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Drug Profile

The information on this site is intended to supplement and enhance, not replace, the advice of a physician who is familiar with your medical history. Decisions about your health should always be made ONLY after detailed conversation with your doctor.

Limited Use [what does this mean?]
Generic drug name: alendronate (a LEN dro nate)
Brand name(s): BINOSTO, FOSAMAX
GENERIC: not available FAMILY: Bisphosphonates
Find the drug label by searching at DailyMed.

Limited Use [what does this mean?]
Generic drug name: risedronate (ris ED roe nate)
Brand name(s): ACTONEL, ATELVIA
GENERIC: not available FAMILY: Bisphosphonates
Find the drug label by searching at DailyMed.

Pregnancy and Breast-feeding Warnings [top]

Pregnancy Warning

The bisphosphonates caused fetal harm in animal studies, including interference with bone formation. Because of the potential for serious adverse effects to the fetus, these drugs should not be used by pregnant women.

Breast-feeding Warning

No data are available about the excretion of bisphosphonates in milk. However, since bisphosphonates interfere with bone formation and remain in bones for an extremely long time (years), you should not nurse while taking these drugs.

Safety Warnings For This Drug [top]

Things You Can Do to Prevent Falls

Falls, of course, will increase your chances of a fracture. Ask your doctor to review your continued need for and dose of any drug that causes you to be dizzy or drowsy. Check the list of drugs that can cause falls. Check your home for situations that can lead to falls such as areas that are not well lit or loose rugs on hardwood floors.

DO NOT USE

Alendronate or Risedronate for the Treatment of Glucocorticoid (Steroid)-Induced Osteoporosis

Each year, millions of people are prescribed steroids such as prednisone, prednisolone, or other similar anti-inflammatory steroids for treatment of autoimmune diseases such as lupus, rheumatoid arthritis, asthma, ulcerative colitis, muscle disorders, skin conditions, or other diseases. When the use of these drugs exceeds a very short period of time, osteoporosis can result, because these steroids inhibit the formation of new bone. The way, or mechanism, by which this happens is very different from the mechanism whereby postmenopausal osteoporosis occurs.[1]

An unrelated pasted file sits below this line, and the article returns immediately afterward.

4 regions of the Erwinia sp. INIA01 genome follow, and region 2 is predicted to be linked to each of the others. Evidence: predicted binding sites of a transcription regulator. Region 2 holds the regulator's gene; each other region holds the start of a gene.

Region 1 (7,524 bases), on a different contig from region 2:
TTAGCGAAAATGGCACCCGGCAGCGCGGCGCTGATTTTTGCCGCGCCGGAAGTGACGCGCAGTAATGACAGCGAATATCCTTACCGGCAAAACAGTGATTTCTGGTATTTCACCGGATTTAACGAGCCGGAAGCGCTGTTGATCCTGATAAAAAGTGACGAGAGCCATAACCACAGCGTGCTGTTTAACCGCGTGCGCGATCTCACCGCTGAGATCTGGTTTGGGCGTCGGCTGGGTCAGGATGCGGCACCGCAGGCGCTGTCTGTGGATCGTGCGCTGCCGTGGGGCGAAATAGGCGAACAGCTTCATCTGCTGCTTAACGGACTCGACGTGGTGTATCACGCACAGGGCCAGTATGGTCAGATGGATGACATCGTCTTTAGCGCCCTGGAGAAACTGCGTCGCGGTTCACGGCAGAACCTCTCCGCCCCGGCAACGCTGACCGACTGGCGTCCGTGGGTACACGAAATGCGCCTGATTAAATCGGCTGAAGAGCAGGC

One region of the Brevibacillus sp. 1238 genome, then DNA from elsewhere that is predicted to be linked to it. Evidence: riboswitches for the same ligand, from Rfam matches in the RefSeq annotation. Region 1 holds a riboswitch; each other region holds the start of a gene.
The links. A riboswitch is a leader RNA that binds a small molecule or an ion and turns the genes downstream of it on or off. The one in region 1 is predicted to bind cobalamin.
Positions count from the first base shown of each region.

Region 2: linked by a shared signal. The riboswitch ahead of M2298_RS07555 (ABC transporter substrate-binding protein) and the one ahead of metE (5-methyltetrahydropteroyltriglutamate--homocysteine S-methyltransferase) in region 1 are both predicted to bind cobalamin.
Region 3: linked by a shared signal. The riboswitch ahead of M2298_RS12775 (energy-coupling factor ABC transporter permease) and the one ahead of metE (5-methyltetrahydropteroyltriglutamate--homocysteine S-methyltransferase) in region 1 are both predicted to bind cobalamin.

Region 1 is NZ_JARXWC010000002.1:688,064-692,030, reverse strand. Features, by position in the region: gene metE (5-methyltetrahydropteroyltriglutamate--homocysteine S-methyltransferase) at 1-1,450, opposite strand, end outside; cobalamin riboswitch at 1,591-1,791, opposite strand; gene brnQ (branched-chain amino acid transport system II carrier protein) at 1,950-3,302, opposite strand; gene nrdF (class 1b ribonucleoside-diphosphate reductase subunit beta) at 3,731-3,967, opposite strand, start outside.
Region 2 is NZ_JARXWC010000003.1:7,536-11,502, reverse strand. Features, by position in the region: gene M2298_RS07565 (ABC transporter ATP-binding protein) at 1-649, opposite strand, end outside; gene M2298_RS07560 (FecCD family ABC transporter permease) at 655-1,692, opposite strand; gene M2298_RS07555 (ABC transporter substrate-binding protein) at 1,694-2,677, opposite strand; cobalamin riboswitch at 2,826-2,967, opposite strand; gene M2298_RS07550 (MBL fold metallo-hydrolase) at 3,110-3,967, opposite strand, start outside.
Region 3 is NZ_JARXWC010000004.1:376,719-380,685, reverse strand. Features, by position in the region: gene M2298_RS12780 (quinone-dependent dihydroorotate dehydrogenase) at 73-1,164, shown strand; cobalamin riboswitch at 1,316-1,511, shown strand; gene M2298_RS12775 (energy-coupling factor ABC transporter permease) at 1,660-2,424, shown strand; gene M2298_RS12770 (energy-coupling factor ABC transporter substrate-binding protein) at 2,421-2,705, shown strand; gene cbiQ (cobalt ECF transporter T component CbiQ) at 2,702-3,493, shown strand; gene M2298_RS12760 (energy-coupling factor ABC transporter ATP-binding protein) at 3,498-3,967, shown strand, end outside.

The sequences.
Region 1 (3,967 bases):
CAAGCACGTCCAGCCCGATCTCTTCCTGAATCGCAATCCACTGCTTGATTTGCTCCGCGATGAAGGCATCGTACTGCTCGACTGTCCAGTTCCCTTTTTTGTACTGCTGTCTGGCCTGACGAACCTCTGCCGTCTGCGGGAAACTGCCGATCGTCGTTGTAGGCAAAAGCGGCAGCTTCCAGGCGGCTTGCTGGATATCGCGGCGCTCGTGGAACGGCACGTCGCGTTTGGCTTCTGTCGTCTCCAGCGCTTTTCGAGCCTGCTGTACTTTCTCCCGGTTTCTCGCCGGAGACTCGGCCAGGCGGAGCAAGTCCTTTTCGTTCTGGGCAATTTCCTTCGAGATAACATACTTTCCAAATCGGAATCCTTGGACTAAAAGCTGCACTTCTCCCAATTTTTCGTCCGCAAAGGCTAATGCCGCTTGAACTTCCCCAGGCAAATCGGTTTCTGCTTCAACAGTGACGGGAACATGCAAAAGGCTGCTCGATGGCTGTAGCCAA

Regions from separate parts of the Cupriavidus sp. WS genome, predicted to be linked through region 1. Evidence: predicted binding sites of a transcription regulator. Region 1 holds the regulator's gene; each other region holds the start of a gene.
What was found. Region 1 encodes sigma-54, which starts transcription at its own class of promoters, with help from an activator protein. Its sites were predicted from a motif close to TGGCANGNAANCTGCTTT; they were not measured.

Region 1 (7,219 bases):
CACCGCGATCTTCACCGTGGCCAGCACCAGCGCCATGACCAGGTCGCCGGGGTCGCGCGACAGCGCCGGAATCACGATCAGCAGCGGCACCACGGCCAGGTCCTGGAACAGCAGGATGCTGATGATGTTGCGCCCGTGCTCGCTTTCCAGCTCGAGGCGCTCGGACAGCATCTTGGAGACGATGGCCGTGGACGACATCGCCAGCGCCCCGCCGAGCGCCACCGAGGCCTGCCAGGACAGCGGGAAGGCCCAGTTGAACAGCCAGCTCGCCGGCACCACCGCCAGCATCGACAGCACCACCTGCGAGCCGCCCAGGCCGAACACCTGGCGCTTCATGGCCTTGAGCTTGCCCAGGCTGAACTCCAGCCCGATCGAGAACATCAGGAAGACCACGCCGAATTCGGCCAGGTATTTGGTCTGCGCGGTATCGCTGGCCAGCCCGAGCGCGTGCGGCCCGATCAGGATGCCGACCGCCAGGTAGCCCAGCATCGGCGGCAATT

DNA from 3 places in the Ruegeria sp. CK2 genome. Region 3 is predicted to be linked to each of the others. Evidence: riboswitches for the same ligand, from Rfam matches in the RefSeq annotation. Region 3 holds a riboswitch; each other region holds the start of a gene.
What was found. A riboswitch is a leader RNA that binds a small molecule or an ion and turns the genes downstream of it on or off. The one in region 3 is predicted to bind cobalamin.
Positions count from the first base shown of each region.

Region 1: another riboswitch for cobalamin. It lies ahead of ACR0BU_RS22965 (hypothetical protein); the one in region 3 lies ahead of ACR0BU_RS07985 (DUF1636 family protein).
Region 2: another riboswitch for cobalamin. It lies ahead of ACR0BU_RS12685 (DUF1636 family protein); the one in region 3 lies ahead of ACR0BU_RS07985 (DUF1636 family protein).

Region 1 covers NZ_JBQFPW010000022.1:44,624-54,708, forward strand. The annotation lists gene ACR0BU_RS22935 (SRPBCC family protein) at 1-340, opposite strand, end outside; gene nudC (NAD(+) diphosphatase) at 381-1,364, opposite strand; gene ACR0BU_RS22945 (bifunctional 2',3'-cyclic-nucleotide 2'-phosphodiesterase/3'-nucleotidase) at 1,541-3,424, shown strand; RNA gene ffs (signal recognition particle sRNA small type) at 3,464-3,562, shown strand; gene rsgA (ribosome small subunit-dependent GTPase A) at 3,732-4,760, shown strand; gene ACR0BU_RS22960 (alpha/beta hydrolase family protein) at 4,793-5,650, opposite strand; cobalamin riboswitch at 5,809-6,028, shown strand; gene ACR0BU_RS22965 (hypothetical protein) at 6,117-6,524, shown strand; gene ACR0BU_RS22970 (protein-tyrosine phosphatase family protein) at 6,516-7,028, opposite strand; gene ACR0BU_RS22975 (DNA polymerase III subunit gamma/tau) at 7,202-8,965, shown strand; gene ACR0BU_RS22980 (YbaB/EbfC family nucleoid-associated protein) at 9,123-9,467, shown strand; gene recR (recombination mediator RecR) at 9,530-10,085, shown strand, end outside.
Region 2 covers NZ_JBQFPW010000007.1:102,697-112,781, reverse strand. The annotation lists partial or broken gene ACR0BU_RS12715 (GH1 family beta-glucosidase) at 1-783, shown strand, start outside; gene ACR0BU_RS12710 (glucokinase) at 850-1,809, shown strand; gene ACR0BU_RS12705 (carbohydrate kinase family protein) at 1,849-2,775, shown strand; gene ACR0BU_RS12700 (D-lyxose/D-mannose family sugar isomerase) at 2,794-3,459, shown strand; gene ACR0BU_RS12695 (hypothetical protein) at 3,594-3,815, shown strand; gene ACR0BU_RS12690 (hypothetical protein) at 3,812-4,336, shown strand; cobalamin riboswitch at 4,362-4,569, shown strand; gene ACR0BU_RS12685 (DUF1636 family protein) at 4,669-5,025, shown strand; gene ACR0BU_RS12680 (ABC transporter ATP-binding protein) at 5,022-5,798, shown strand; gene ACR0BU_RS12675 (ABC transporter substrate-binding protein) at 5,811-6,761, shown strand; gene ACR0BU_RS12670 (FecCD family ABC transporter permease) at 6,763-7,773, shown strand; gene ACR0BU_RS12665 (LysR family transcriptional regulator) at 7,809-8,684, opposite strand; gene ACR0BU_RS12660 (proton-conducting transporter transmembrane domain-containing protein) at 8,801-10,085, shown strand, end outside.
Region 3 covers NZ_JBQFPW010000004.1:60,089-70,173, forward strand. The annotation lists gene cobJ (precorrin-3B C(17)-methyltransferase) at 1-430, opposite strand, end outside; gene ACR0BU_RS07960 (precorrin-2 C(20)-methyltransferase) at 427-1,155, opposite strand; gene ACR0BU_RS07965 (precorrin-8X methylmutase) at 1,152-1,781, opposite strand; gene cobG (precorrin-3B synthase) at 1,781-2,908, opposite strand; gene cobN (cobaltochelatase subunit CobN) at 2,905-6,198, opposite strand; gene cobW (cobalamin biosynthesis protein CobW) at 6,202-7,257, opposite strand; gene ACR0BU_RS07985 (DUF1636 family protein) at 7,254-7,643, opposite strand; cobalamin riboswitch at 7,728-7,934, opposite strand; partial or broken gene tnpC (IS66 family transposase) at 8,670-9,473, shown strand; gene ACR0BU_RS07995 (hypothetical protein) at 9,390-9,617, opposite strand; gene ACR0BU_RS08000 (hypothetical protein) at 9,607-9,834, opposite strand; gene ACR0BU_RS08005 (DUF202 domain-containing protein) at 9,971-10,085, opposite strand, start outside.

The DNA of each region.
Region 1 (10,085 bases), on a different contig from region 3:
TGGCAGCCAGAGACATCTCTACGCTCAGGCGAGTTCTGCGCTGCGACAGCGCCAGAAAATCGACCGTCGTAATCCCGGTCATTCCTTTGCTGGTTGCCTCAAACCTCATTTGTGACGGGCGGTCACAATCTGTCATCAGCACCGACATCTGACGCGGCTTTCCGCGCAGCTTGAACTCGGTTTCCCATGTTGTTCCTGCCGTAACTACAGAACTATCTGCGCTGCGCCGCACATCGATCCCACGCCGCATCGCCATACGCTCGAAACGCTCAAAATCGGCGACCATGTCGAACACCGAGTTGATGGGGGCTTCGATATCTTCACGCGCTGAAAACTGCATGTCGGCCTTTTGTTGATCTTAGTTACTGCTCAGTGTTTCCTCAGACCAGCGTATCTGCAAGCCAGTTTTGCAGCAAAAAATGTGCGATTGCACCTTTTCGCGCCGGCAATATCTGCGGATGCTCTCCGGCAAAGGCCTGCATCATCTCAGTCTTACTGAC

Despite this important difference, Merck, seeking to significantly increase its market for this drug, conducted studies to see if alendronate, previously approved for postmenopausal osteoporosis, could also be approved for preventing steroid-induced osteoporosis. The fact that the FDA, unfortunately, approved this new use in 1999 represents a triumph of Merck pressure, with complicity by top FDA officials, over medical evidence and against the recommendation for nonapproval by the FDA physician primarily responsible for reviewing the studies concerning this new indication.[2]

Alendronate improved bone mineral density (BMD) in the spine, although not as much as it does in postmenopausal osteoporosis, and reduced the occurrence of vertebral fractures. Although there was a reduction in vertebral fractures, there was a barely measurable improvement in total height (stature) of only 1.5 millimeters (less than one-sixteenth of an inch.[2] Most disturbingly, it actually increased the total incidence of nonvertebral fractures, such as those of the foot, pelvis, ankle, and hip.[1] The FDA medical officer who opposed this approval correctly described these latter, nonvertebral fractures as more serious, more painful, and more incapacitating than vertebral fractures.[1] Other problems identified in the review included the fact that alendronate causes esophageal ulcers and irritation and, compared to a placebo, increases the risk of abdominal pain. The FDA medical officer concluded, in recommending against approval, that the drug represents “very small returns for the inconvenience and the costs and risks of taking this drug.”[3] A 2018 study that analyzed data from 10 randomized clinical trials showed that when alendronate was used to treat osteoporosis in people with glucocorticoid-induced osteoporosis, there was an increase in bone mineral density of the spine and neck but not a reduced risk of fractures compared with use of a placebo.[4]

What You Can Do to Prevent Osteoporosis

Diet and Exercise

Many women are not at risk of developing hip or other types of fractures. Women who are thin or small-boned, particularly if they are Asian or white, and women who drink more than two alcoholic drinks per day are at higher risk of osteoporosis. Black women, heavy women, and women who get lots of exercise are at a lower risk. There are steps women can take to prevent osteoporosis; for instance, a lot of calcium in the diet from early adulthood and weight-bearing exercise such as jogging, walking, tennis, and bicycling. You should be receiving from 800 to 1,200 milligrams of calcium per day in your diet, depending on your age. Women who are postmenopausal require an average of 1,500 milligrams per day of calcium (see Calcium Content of Some Foods table in Osteoporosis). These two steps (diet and exercise) are enough to prevent osteoporosis in many adults.